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Fighting Pressure Ulcers Requires a Team Effort

February 20, 2008

Published in the New York Times on February 19, 2008

To understand why some doctors and nurses take bedsores so seriously, it helps to call them by their clinical name: pressure ulcers.

An area of skin breakdown that occurs when sustained pressure cuts off blood circulation ”” usually in patients confined to their beds in hospitals and nursing homes ”” a bedsore can result in a wound so deep and painful that some patients require narcotics. If a bedsore becomes infected, the complications can be fatal.

“They are not just little sores,” said Susan D. Horn, senior scientist at the Institute for Clinical Outcomes Research in Salt Lake City. “If you’ve ever seen a very bad one, frankly, it would make you sick. You see a very reddened outer area, then you see, depending on how deep it is, just this hole in the skin, and it goes right down to the bone.”

Experts estimate that two million Americans suffer from pressure ulcers each year, usually through some combination of immobility, poor nutrition, dehydration and incontinence. The Centers for Disease Control and Prevention does not keep statistics on fatalities, but one prominent victim was the actor Christopher Reeve, who died of a bedsore infection in 2004 in the middle of a heroic battle against paralysis.

New research is suggesting that the battle against bedsores requires a team approach, enlisting everyone from nurses and nursing assistants to laundry workers, nutritionists, maintenance workers and even in-house beauticians.

In a study of a collaborative program involving 52 nursing homes around the country, The Journal of the American Geriatrics Society reported last August that team efforts had reduced the number of severe pressure ulcers acquired in-house by 69 percent.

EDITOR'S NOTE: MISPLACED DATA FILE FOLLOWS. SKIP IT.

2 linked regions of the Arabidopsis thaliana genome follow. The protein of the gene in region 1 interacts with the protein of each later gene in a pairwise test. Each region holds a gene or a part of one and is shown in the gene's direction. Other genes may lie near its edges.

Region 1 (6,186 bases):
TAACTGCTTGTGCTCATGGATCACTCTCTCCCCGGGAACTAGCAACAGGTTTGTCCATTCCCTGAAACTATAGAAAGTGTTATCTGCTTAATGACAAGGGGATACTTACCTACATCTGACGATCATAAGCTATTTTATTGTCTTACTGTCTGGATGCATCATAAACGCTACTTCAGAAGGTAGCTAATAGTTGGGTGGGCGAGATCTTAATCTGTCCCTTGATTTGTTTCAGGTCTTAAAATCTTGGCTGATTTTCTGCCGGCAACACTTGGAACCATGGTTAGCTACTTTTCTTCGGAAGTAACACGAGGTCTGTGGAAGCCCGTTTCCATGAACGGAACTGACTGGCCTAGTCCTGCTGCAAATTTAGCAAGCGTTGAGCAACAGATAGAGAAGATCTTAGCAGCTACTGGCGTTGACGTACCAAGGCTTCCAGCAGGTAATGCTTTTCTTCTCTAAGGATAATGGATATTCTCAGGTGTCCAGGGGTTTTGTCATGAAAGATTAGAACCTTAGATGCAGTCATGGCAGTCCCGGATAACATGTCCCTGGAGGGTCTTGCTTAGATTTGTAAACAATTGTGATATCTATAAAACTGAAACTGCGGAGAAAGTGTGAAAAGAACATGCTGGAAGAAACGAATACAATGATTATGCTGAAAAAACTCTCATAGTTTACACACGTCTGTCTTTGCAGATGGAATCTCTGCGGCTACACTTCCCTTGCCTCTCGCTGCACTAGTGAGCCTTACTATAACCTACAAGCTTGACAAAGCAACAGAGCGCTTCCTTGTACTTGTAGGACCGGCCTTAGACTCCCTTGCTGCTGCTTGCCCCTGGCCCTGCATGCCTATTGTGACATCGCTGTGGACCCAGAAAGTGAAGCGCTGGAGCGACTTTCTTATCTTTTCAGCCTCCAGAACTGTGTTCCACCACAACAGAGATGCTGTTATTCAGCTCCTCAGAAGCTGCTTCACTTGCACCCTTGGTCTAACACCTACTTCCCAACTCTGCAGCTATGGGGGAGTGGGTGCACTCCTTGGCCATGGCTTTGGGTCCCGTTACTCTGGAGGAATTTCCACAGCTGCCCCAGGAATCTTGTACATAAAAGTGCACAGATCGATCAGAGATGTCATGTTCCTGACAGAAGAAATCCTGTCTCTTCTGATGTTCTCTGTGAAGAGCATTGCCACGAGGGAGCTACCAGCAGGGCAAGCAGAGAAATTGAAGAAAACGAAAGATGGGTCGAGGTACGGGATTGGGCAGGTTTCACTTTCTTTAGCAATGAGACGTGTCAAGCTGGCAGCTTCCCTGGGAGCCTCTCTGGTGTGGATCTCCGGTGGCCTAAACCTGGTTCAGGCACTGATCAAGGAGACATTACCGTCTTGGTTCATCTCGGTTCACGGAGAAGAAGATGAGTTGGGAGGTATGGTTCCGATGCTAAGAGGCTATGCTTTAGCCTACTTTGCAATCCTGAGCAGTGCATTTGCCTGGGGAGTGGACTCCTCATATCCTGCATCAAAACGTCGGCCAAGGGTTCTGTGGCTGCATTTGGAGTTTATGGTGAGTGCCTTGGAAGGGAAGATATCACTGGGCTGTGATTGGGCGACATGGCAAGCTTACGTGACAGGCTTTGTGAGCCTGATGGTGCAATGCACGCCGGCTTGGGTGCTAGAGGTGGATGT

“Preventing pressure ulcers is a 24/7/365 kind of job,” said Jeff West, a clinical reviewer at Qualis Health in Seattle, who helped to set up the collaborative in 2003. “It’s not as if one person can get it all done. And if it fails just a little bit, just during the weekends, for instance, you’re not going to get the results. It takes tremendous consistency.”

At the Lutheran Home in Fort Wayne, Ind., for instance, “the laundry workers helped us see that some clothes weren’t fitting the residents properly and were restricting their skin,” said Jeanie Langschied, a registered nurse there.

The kitchen staff began putting protein powders in cookies to boost nutrition. They added buffet dining, so residents would not remain in one position for so long, compressing fragile skin.

Even the beauty shop “realized that wait times needed to decrease,” Ms. Langschied said, and residents should be repositioned while getting their hair done. “It was all departments looking at everything, and it was just amazing the information that flowed through.”

Lutheran Home was one of the 52 facilities that took part in the collaborative, sponsored by the Centers for Medicare and Medicaid Services. Dr. Joanne Lynn, who helped begin the project when she was a senior natural scientist with the RAND Corporation (she has since joined the Medicare centers), said the goal was to educate nursing home workers in bedsore prevention and to encourage them to come up with creative, low-tech solutions of their own. “It was a combination of education, cheerleading and something like systems engineering,” Dr. Lynn recalled.

The number of superficial bedsores did not decrease to a statistically significant degree, for reasons that are unclear.